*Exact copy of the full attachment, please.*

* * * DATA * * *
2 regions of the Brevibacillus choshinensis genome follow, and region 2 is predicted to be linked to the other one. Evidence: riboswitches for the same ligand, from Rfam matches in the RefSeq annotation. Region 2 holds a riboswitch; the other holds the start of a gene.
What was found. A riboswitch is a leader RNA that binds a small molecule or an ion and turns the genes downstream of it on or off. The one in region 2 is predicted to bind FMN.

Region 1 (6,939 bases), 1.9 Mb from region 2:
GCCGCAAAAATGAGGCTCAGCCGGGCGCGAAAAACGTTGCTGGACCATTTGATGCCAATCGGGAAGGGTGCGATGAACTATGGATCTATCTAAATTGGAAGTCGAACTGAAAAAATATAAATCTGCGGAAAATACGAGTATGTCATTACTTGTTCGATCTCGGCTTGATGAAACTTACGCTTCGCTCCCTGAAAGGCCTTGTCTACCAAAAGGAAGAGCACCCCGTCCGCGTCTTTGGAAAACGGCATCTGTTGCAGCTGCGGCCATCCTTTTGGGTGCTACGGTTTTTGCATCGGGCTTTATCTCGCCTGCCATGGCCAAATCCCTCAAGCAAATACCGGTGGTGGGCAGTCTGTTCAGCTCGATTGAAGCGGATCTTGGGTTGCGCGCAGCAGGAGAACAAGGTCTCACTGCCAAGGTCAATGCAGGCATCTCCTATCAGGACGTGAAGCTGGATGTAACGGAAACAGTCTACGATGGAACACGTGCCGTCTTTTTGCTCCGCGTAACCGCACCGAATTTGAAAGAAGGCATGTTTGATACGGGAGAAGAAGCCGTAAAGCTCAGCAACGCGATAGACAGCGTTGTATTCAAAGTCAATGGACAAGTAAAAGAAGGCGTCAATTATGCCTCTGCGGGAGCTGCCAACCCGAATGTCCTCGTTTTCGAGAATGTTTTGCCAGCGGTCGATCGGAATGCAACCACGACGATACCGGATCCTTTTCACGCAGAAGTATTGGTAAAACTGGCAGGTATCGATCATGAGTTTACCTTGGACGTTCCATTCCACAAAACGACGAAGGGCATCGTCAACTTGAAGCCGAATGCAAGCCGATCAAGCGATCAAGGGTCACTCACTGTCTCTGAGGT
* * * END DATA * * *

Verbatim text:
2 regions of the Brevibacillus choshinensis genome follow, and region 2 is predicted to be linked to the other one. Evidence: riboswitches for the same ligand, from Rfam matches in the RefSeq annotation. Region 2 holds a riboswitch; the other holds the start of a gene.
What was found. A riboswitch is a leader RNA that binds a small molecule or an ion and turns the genes downstream of it on or off. The one in region 2 is predicted to bind FMN.

Region 1 (6,939 bases), 1.9 Mb from region 2:
GCCGCAAAAATGAGGCTCAGCCGGGCGCGAAAAACGTTGCTGGACCATTTGATGCCAATCGGGAAGGGTGCGATGAACTATGGATCTATCTAAATTGGAAGTCGAACTGAAAAAATATAAATCTGCGGAAAATACGAGTATGTCATTACTTGTTCGATCTCGGCTTGATGAAACTTACGCTTCGCTCCCTGAAAGGCCTTGTCTACCAAAAGGAAGAGCACCCCGTCCGCGTCTTTGGAAAACGGCATCTGTTGCAGCTGCGGCCATCCTTTTGGGTGCTACGGTTTTTGCATCGGGCTTTATCTCGCCTGCCATGGCCAAATCCCTCAAGCAAATACCGGTGGTGGGCAGTCTGTTCAGCTCGATTGAAGCGGATCTTGGGTTGCGCGCAGCAGGAGAACAAGGTCTCACTGCCAAGGTCAATGCAGGCATCTCCTATCAGGACGTGAAGCTGGATGTAACGGAAACAGTCTACGATGGAACACGTGCCGTCTTTTTGCTCCGCGTAACCGCACCGAATTTGAAAGAAGGCATGTTTGATACGGGAGAAGAAGCCGTAAAGCTCAGCAACGCGATAGACAGCGTTGTATTCAAAGTCAATGGACAAGTAAAAGAAGGCGTCAATTATGCCTCTGCGGGAGCTGCCAACCCGAATGTCCTCGTTTTCGAGAATGTTTTGCCAGCGGTCGATCGGAATGCAACCACGACGATACCGGATCCTTTTCACGCAGAAGTATTGGTAAAACTGGCAGGTATCGATCATGAGTTTACCTTGGACGTTCCATTCCACAAAACGACGAAGGGCATCGTCAACTTGAAGCCGAATGCAAGCCGATCAAGCGATCAAGGGTCACTCACTGTCTCTGAGGT